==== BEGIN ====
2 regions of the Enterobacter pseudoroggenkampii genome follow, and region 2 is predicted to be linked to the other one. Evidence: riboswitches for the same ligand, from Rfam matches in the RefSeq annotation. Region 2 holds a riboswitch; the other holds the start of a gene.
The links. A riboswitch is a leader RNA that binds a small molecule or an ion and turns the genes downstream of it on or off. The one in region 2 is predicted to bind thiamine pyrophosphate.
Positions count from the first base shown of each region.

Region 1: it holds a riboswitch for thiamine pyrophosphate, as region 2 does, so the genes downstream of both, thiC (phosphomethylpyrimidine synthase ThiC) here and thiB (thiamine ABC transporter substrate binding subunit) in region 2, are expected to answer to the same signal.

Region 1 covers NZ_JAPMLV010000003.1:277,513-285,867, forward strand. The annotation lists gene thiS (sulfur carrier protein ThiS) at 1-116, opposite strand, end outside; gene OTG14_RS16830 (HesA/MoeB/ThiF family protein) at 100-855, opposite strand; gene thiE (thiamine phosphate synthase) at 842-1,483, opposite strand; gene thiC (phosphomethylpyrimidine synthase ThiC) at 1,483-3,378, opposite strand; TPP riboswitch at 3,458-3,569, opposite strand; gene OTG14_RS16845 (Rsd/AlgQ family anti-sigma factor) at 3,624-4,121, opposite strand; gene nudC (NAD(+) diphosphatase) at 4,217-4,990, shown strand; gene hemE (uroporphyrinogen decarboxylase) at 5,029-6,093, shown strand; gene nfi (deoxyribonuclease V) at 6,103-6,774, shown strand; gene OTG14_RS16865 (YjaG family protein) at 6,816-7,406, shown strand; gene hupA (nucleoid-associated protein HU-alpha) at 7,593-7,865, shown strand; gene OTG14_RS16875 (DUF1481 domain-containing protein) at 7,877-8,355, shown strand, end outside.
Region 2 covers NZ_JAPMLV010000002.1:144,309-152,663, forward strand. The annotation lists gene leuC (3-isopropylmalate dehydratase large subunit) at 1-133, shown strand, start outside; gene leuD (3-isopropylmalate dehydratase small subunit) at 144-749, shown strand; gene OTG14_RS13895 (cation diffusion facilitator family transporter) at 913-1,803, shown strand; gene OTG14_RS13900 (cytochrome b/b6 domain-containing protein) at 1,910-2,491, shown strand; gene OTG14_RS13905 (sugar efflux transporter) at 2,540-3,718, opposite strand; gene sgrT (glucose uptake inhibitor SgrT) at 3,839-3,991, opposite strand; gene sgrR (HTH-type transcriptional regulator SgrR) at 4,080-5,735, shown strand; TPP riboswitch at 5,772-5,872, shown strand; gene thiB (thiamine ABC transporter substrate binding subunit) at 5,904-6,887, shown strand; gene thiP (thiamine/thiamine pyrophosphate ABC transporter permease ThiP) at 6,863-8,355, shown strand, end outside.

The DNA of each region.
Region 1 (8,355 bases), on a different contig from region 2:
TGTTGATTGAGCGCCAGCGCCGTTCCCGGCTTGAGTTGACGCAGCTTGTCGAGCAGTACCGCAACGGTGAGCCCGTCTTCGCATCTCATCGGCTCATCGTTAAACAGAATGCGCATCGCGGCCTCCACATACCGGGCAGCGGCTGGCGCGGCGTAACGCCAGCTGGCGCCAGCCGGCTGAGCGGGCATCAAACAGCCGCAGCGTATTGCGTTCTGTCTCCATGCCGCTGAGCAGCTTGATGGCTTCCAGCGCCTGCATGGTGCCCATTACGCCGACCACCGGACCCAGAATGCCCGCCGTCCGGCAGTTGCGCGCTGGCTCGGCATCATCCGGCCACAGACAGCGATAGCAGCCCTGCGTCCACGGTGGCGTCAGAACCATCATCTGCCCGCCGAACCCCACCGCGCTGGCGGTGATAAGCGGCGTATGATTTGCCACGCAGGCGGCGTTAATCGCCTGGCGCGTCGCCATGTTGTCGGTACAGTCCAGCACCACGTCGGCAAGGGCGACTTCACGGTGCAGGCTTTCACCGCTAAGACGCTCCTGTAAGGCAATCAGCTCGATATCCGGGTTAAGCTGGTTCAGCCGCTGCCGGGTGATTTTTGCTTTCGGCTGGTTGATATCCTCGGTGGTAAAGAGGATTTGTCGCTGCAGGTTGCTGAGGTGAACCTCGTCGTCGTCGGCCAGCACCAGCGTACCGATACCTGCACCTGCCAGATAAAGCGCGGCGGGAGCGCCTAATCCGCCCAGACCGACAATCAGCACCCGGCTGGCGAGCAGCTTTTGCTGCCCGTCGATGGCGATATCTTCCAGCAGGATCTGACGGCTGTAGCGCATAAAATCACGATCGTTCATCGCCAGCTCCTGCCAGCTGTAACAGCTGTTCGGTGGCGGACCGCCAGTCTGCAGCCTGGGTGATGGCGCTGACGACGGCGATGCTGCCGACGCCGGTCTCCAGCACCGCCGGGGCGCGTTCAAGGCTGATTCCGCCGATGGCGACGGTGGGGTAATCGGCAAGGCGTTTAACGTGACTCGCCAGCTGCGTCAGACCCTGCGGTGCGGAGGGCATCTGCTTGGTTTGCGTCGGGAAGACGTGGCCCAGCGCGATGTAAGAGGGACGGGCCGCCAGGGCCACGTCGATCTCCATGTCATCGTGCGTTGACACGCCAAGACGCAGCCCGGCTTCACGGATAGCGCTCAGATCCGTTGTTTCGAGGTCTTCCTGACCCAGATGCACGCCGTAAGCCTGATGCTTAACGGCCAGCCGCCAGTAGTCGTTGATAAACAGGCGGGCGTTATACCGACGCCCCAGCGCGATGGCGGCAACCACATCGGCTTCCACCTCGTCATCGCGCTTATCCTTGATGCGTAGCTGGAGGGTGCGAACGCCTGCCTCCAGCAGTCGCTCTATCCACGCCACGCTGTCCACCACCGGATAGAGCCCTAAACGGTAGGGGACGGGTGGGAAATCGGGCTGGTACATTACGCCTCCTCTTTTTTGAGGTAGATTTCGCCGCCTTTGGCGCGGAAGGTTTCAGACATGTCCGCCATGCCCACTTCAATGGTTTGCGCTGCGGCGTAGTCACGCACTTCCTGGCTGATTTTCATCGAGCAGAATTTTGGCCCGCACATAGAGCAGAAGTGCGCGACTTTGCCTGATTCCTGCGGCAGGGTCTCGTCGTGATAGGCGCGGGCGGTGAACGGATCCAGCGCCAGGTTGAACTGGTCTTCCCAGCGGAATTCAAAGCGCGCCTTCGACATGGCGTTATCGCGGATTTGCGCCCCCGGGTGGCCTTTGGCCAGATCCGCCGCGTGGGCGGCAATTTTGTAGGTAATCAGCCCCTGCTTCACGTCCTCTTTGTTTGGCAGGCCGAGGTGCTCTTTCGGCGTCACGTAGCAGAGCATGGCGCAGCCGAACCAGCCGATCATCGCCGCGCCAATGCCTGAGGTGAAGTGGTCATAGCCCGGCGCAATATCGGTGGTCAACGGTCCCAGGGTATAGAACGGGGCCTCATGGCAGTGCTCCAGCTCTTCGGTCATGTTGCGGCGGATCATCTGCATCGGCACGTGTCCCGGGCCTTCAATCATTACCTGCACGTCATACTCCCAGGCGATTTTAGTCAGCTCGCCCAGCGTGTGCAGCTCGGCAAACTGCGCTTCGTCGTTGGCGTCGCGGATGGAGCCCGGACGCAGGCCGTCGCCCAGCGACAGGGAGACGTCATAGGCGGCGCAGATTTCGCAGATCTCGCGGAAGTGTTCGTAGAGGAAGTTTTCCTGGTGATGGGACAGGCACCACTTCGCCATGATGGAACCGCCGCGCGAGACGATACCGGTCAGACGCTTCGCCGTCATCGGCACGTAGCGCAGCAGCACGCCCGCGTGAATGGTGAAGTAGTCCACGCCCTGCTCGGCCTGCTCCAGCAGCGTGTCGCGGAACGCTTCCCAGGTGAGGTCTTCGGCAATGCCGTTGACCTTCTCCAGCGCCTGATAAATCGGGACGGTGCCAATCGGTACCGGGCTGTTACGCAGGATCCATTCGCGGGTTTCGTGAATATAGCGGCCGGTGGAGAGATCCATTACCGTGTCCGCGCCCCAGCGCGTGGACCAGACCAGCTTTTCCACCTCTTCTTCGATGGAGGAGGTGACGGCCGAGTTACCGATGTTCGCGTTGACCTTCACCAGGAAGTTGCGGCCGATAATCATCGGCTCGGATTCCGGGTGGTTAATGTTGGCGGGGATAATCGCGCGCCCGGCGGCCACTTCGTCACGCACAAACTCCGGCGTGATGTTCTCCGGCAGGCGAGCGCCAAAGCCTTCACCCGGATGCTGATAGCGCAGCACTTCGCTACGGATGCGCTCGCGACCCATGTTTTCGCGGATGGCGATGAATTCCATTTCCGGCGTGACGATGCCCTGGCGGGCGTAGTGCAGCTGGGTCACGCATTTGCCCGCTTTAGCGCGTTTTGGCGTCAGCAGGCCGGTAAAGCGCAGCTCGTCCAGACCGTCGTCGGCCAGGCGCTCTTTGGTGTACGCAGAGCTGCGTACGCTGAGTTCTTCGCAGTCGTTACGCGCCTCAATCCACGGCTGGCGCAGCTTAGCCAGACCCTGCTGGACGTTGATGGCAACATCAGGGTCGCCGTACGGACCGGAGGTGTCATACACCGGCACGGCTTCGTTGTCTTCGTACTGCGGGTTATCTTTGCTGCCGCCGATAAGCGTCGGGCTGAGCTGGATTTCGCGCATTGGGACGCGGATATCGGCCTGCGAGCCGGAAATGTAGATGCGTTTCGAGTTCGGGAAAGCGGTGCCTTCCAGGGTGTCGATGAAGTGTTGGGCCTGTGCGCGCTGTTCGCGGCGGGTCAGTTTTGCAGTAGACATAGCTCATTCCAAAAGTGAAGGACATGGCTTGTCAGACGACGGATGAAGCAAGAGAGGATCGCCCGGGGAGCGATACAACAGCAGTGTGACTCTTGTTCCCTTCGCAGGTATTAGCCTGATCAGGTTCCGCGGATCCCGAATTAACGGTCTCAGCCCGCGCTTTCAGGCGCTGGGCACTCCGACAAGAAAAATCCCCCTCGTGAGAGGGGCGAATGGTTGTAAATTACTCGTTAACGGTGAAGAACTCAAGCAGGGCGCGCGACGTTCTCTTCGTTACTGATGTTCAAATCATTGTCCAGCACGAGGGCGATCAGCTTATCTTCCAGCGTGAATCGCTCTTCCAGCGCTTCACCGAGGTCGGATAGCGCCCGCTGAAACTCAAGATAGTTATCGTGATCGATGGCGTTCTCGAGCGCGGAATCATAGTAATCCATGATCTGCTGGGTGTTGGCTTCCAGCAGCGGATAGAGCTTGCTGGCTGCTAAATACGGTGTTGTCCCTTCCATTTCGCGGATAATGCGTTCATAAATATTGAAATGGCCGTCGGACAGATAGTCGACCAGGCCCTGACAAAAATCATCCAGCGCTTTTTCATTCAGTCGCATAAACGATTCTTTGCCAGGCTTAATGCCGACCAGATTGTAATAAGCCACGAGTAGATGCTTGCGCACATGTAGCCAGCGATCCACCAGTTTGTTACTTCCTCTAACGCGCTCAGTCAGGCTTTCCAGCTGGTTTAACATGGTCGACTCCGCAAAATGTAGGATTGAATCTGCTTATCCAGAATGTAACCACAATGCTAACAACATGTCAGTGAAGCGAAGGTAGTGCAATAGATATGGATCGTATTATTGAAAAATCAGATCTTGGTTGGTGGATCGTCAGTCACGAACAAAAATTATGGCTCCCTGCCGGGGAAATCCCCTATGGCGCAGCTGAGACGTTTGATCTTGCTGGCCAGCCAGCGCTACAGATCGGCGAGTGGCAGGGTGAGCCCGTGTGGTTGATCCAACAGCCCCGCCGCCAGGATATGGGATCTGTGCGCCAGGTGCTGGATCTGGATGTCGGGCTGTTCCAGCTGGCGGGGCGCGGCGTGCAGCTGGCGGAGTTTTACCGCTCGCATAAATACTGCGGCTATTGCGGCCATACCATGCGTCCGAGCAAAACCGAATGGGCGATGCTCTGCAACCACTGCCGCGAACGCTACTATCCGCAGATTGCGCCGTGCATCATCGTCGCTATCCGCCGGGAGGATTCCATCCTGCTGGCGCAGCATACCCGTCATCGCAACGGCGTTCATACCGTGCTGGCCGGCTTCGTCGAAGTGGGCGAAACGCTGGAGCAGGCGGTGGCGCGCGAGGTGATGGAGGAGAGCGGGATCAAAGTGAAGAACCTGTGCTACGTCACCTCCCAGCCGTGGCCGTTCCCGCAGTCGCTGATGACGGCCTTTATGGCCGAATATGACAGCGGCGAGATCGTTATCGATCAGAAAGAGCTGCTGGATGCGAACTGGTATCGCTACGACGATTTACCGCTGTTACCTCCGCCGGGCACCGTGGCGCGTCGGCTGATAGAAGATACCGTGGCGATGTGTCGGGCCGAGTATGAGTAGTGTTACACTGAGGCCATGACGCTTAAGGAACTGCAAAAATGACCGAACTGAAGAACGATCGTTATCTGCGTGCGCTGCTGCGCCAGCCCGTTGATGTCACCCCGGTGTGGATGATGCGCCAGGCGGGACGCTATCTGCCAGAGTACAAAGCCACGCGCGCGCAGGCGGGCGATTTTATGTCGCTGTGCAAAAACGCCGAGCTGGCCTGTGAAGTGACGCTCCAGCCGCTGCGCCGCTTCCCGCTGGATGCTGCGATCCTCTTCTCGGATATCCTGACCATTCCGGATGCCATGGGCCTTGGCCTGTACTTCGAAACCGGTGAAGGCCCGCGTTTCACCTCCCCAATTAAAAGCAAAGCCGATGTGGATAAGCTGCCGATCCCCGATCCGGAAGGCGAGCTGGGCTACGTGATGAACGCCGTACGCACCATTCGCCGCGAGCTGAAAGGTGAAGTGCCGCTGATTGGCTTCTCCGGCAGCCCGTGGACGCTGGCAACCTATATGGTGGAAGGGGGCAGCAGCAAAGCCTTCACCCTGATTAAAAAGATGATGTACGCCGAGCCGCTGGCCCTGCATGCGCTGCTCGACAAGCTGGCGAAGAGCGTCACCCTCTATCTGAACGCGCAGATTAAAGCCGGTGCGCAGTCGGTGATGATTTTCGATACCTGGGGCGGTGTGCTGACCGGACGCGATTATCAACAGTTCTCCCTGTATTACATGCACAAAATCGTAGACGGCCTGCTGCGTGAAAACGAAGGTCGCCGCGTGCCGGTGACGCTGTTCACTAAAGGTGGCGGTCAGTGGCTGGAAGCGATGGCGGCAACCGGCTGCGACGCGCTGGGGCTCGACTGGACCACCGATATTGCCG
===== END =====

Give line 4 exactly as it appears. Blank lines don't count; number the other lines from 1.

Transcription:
Region 1: it holds a riboswitch for thiamine pyrophosphate, as region 2 does, so the genes downstream of both, thiC (phosphomethylpyrimidine synthase ThiC) here and thiB (thiamine ABC transporter substrate binding subunit) in region 2, are expected to answer to the same signal.